3D Printers: Common Types of Technologies



When you are searching for a used 3D printer for sale, you’ll notice a number of types of technologies with different names. To help you compare similar types of printers, below are five common technologies with their synonyms and similar technologies as you may find advertised on a used 3D printer for sale.

Fused Deposition Modeling



Similar Technologies/Names: (Fused deposition modeling (FDM)), fused filament fabrication, plastic jet printing, filament extrusion, fused filament deposition, and material deposition.

Fused deposition modeling is the most widely used form of 3D printing with models available at the consumer level as well as the industrial level. This technology builds parts layer-by-layer from the bottom up. It heats and extrudes a thermoplastic filament. Thermoplastics are available with special properties like toughness, translucence, biocompatibility, electrostatic dissipation, UV resistance, and high-heat deflection. The relative weakness of this technology is that you may have visible layer lines and the parts are weaker along the layer lines. Larger FDM machines require compressed air for high-performance plastics.

PolyJet Technology



Similar Technologies/Names: (PolyJet technology), multi-jet printing, photopolymer jetting

PolyJet 3D printers work similarly to a traditional inkjet printer, but instead of jetting ink onto paper, the print head jets liquid photopolymers onto a build tray. Each droplet is cured in a flash of UV light. This type of 3D printer can provide sharp precision, smooth surfaces, and very fine details. It can mix photopolymers in specific concentrations to many materials, even rubber, and human tissue. 3D printers with photopolymer jetting make amazing realism with a full gamut of colors.

Stereolithography (SL)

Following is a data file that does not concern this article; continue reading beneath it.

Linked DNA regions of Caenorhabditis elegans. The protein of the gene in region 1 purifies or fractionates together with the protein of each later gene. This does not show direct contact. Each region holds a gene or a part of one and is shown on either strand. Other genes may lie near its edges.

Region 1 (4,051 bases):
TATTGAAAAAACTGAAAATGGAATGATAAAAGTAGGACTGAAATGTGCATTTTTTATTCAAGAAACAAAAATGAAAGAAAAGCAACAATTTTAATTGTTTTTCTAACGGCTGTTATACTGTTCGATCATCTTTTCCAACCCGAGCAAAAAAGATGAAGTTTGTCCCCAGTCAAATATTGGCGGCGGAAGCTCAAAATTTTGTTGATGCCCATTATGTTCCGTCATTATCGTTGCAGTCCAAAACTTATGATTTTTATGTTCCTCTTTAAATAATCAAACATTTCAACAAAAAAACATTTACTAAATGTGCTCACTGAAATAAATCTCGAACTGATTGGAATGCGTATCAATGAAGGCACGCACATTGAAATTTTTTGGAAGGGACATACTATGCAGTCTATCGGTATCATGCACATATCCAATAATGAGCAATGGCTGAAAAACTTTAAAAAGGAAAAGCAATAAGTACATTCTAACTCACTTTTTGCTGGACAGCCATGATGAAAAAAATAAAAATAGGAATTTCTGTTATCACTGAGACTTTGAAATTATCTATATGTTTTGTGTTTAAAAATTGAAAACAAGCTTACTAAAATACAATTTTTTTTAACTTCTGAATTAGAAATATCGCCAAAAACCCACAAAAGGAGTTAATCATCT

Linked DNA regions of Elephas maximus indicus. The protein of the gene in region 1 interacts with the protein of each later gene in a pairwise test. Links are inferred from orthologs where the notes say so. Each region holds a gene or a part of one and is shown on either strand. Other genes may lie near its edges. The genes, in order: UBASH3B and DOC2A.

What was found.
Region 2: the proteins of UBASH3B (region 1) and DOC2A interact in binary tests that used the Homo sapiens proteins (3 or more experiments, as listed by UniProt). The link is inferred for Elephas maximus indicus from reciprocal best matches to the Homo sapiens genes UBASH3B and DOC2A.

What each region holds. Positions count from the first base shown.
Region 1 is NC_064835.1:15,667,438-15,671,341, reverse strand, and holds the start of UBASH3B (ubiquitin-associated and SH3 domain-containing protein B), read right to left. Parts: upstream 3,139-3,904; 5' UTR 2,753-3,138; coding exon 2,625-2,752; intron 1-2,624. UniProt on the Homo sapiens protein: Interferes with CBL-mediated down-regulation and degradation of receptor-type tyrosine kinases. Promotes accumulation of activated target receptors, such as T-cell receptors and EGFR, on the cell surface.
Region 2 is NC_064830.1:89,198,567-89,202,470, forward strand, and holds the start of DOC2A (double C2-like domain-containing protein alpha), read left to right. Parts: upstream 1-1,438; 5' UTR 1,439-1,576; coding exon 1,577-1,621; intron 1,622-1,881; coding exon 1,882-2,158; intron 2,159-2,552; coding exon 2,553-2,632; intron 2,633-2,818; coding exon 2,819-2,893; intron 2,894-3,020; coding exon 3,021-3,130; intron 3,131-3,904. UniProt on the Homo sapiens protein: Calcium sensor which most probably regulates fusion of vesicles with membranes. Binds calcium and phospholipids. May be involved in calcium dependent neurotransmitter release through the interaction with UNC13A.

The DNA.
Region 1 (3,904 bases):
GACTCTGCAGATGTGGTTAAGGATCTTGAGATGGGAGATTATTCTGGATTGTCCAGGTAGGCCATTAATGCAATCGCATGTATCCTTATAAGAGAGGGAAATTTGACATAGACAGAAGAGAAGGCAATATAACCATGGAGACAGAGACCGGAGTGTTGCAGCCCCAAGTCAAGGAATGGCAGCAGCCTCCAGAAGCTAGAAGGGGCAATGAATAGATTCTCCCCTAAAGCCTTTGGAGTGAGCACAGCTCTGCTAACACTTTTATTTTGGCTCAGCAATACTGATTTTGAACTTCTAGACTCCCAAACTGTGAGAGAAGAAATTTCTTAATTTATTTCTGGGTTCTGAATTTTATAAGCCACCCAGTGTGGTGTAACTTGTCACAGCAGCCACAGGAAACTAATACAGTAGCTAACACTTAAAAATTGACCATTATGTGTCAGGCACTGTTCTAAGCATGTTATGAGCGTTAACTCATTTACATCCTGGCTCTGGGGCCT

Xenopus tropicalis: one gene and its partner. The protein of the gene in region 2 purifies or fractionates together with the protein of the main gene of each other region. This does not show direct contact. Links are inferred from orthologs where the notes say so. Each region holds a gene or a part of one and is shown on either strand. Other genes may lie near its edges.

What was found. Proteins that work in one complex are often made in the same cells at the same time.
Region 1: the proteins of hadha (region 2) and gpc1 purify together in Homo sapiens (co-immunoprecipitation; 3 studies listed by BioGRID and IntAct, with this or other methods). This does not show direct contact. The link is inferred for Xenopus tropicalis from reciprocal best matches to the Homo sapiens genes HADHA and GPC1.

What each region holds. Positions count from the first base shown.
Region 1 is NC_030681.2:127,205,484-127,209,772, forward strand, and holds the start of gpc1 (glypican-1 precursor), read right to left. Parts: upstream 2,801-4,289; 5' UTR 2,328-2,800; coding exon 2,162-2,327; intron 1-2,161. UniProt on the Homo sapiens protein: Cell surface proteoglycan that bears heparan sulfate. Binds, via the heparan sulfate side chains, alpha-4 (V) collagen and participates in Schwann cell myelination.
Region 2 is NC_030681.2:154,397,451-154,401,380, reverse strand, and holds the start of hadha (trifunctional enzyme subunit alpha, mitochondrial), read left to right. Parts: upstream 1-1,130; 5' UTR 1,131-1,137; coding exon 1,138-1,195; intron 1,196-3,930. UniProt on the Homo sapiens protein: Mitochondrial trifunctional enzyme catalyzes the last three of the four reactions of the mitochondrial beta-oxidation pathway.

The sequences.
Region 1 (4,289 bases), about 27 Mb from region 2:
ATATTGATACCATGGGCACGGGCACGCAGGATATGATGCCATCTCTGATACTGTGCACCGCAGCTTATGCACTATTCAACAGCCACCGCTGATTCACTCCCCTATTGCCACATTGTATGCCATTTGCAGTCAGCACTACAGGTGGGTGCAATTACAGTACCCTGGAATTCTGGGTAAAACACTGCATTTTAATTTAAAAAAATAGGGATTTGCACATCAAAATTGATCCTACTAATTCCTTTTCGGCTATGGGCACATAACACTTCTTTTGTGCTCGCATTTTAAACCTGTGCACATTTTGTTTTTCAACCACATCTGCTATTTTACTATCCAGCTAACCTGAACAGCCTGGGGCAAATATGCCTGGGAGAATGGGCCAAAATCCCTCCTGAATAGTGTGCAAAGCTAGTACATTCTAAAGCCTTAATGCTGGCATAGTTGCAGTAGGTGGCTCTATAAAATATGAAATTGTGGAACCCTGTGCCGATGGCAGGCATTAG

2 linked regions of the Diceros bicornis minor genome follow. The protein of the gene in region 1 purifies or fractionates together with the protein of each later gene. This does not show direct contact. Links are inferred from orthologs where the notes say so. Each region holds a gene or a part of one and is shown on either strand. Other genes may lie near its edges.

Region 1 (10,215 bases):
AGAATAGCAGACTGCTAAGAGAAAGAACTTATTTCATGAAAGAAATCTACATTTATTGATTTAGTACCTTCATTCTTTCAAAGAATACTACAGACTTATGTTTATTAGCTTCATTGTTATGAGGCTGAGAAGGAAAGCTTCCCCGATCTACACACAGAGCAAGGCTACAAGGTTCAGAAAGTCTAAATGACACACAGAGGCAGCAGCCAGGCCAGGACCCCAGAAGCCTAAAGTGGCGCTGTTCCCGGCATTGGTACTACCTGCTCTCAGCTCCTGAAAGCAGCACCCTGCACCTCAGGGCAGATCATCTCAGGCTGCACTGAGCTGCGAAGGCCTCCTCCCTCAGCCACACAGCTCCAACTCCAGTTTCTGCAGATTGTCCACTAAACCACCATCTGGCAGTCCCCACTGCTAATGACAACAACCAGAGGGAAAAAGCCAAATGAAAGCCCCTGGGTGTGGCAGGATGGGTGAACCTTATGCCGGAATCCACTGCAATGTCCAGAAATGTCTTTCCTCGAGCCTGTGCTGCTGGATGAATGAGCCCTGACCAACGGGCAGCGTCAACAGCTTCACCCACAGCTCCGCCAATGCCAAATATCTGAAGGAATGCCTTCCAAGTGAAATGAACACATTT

Similar Technologies/Names: (stereolithography), SLA, vat photopolymerization

A 3D printer with stereolithography (SL) technology is an excellent option for very tight tolerances and smooth surfaces. A UV laser cures and solidifies very fine layers of photopolymer in an open vat with this technology. Designers like this technology for quick build times for strong parts made of transparent, heat-resistant, moisture resistant materials. A relative weakness of this technology is UV sensitivity (parts are often painted for this reason) and extra post-curing steps. 3D printers of this type required dedicated manufacturing space with ventilation and a specialty multi-stage alcohol treatment.

Laser Sintering (LS)



Similar Technologies/Names: (laser sintering), selective laser sintering, SLS, power bed fusion

If you are looking for a 3D printer capable of building parts with good mechanical properties and extremely complex geometries like undercuts, thin walls or interior features, then finding a laser sintering 3D printer for sale might be your best bet. A laser sintering 3D printer uses a high-powered CO2 laser to melt and fuse powdered thermoplastics selectively. Parts made with this technology can be watertight, airtight and flame retardant since materials can hold excellent isotropic properties – equally strong in all directions.

Metal Powder Bed Fusion (MPBF)



Similar Technologies/Names: (metal powder bed fusion), selective laser melting, metal laser melting, direct metal laser melting

MPBF is a type of 3D printing that makes it possible to produce complex geometries not possible with conventional metal manufacturing processes. It uses a precise high-wattage fiber laser that micro-welds powdered metals and alloys to form components similar to wrought counterparts. Strong and durable parts can be made with additive metals like Inconel, aluminum, stainless steel, and titanium. It’s possible to make features like internal cavities, thin walls, undercuts and interlocking components which are difficult or impossible to make with machining. Usually, this selective laser melting 3D printing is used for prototypes, low-volume runs, or for parts that cannot be cast or machined.